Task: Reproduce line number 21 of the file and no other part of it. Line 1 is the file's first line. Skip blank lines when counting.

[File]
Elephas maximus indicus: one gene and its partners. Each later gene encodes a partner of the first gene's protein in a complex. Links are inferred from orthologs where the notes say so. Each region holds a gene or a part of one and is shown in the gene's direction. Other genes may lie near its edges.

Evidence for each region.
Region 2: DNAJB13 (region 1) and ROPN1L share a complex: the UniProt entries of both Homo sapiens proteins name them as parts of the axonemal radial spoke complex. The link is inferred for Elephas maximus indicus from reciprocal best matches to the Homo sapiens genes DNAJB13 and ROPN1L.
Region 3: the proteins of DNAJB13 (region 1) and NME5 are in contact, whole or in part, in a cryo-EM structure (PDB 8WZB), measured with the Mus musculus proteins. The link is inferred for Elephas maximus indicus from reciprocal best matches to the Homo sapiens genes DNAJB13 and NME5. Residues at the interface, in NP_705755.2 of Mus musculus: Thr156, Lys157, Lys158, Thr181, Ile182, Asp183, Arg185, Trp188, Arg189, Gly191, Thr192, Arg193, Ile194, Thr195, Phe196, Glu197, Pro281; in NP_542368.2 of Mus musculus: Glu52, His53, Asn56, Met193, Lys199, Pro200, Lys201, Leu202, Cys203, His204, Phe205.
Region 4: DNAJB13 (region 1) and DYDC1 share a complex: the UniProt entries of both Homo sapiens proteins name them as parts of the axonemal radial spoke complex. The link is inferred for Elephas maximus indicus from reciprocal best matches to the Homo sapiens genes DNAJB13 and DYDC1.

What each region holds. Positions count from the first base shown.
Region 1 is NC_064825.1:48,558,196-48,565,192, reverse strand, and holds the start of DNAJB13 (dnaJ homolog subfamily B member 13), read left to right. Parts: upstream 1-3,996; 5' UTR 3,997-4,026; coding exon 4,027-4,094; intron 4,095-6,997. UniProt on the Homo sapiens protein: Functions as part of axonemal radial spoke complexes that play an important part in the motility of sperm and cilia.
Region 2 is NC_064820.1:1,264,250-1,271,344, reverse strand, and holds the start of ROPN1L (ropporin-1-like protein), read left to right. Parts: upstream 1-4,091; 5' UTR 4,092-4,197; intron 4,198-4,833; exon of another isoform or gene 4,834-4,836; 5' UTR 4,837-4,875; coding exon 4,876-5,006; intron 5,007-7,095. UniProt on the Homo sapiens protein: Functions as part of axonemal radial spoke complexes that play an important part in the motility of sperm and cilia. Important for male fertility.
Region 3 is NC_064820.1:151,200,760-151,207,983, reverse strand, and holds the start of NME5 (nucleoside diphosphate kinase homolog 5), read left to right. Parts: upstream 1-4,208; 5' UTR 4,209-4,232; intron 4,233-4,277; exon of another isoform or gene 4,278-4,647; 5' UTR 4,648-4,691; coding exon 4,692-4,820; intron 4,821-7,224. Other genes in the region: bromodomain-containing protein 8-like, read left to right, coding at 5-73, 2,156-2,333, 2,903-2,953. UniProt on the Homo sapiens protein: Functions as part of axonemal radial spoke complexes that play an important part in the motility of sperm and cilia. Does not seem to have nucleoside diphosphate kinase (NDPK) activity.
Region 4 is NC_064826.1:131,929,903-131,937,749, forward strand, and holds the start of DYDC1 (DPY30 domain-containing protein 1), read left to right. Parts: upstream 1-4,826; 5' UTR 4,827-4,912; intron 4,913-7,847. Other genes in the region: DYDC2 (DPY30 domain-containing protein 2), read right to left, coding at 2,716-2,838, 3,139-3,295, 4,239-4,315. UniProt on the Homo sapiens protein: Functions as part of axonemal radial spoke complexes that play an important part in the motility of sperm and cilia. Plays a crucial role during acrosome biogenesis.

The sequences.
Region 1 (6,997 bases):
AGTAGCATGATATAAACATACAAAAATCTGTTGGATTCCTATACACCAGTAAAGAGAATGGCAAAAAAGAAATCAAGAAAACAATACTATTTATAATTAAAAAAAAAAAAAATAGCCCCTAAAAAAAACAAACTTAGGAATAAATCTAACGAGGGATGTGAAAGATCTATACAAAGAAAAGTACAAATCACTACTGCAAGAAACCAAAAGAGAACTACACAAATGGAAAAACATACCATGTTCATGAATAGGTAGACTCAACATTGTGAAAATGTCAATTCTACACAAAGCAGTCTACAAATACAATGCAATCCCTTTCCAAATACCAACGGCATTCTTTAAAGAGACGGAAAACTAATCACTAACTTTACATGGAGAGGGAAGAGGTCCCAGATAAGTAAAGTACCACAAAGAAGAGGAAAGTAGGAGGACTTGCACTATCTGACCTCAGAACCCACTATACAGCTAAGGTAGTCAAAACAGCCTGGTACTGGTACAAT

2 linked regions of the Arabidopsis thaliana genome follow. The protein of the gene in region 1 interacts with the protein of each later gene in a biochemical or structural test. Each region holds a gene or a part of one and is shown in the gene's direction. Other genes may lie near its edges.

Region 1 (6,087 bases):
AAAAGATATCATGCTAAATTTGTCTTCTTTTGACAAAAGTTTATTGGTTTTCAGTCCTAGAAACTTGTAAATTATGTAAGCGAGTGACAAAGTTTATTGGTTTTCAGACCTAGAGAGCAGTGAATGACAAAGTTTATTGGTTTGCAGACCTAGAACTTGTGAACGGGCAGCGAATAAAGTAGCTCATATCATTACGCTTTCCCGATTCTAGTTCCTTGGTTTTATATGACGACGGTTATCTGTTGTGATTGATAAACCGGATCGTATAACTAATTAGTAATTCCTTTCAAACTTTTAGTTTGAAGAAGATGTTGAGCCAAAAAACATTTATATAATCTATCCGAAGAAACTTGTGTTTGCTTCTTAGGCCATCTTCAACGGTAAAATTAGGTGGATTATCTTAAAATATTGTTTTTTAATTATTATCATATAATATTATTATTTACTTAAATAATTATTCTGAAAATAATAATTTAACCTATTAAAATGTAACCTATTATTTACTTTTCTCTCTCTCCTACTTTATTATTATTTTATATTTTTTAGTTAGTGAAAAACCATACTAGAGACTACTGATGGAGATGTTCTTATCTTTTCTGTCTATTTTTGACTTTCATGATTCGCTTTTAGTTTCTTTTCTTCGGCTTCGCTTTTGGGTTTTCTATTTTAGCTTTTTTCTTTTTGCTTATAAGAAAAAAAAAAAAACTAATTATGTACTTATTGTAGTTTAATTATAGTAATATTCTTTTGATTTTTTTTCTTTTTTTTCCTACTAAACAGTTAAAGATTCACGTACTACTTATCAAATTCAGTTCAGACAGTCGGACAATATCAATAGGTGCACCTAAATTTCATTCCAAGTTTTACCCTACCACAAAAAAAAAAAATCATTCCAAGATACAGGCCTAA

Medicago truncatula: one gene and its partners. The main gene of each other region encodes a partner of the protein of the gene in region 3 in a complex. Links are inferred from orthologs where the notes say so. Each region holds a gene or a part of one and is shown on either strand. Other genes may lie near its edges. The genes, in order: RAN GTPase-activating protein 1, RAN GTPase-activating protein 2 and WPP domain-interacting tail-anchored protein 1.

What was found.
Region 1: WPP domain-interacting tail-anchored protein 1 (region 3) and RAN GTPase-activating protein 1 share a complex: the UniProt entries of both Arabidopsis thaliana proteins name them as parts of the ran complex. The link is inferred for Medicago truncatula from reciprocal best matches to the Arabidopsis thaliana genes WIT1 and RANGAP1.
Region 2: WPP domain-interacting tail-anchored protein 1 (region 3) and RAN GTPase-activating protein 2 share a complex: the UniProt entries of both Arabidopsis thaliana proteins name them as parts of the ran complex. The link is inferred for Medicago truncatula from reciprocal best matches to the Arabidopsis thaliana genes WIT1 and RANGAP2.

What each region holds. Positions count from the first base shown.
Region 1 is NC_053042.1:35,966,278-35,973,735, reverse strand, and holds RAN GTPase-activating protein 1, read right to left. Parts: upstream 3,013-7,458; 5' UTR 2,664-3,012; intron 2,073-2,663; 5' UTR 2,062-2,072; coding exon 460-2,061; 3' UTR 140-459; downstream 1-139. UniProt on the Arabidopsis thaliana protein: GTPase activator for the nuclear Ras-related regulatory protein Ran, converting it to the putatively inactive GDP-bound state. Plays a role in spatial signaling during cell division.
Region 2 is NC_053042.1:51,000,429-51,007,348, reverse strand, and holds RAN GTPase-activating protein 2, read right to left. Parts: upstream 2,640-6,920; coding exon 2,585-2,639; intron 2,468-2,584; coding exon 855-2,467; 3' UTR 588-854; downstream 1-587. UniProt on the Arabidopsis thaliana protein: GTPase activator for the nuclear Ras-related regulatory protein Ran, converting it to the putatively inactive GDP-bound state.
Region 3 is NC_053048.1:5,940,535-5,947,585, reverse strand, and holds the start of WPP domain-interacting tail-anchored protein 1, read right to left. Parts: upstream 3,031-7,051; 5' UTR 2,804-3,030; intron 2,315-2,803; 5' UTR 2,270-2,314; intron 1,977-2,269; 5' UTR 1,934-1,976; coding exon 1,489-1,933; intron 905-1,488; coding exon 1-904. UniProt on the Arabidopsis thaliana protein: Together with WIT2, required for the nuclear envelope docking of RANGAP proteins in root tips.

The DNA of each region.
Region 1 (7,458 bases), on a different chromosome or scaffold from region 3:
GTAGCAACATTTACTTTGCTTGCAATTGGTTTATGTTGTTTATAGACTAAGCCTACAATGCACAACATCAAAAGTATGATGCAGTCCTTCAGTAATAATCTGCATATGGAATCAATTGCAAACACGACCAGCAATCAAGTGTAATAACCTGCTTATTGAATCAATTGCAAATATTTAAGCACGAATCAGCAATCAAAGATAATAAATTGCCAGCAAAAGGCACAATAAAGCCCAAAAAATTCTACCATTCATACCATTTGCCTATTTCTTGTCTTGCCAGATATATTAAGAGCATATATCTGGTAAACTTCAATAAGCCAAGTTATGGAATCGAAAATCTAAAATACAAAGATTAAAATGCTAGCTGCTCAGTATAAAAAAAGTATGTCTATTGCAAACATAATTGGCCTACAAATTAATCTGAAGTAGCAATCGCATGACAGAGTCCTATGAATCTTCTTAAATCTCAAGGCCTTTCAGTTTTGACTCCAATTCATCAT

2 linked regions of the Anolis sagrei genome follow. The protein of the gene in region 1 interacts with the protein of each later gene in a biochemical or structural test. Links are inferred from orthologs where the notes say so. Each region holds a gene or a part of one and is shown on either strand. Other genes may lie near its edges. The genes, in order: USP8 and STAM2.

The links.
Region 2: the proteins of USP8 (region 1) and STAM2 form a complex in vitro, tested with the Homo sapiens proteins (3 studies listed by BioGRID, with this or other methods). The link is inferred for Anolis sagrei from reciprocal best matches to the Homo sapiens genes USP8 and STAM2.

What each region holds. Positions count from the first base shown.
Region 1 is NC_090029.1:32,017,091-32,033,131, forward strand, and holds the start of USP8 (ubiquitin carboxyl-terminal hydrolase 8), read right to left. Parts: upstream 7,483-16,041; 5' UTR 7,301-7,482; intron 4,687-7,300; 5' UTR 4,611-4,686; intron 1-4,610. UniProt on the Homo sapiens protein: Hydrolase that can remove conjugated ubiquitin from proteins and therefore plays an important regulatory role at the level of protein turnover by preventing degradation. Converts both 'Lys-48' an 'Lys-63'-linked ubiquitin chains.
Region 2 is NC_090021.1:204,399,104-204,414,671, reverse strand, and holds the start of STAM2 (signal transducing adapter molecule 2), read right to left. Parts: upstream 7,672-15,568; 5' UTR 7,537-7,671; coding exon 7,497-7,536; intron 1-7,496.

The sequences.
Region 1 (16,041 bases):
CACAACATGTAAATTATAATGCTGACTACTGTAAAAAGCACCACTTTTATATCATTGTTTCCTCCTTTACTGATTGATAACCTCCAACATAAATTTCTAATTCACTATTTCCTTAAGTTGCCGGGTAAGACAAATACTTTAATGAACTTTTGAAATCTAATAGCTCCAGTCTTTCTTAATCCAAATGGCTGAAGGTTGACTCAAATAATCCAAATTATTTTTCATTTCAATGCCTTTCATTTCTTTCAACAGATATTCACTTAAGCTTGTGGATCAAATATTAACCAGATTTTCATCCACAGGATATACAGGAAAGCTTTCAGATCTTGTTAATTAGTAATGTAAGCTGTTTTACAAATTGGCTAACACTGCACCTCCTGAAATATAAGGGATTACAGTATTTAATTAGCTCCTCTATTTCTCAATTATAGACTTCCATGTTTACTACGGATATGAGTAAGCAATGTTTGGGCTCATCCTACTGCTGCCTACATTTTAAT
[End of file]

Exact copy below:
What each region holds. Positions count from the first base shown.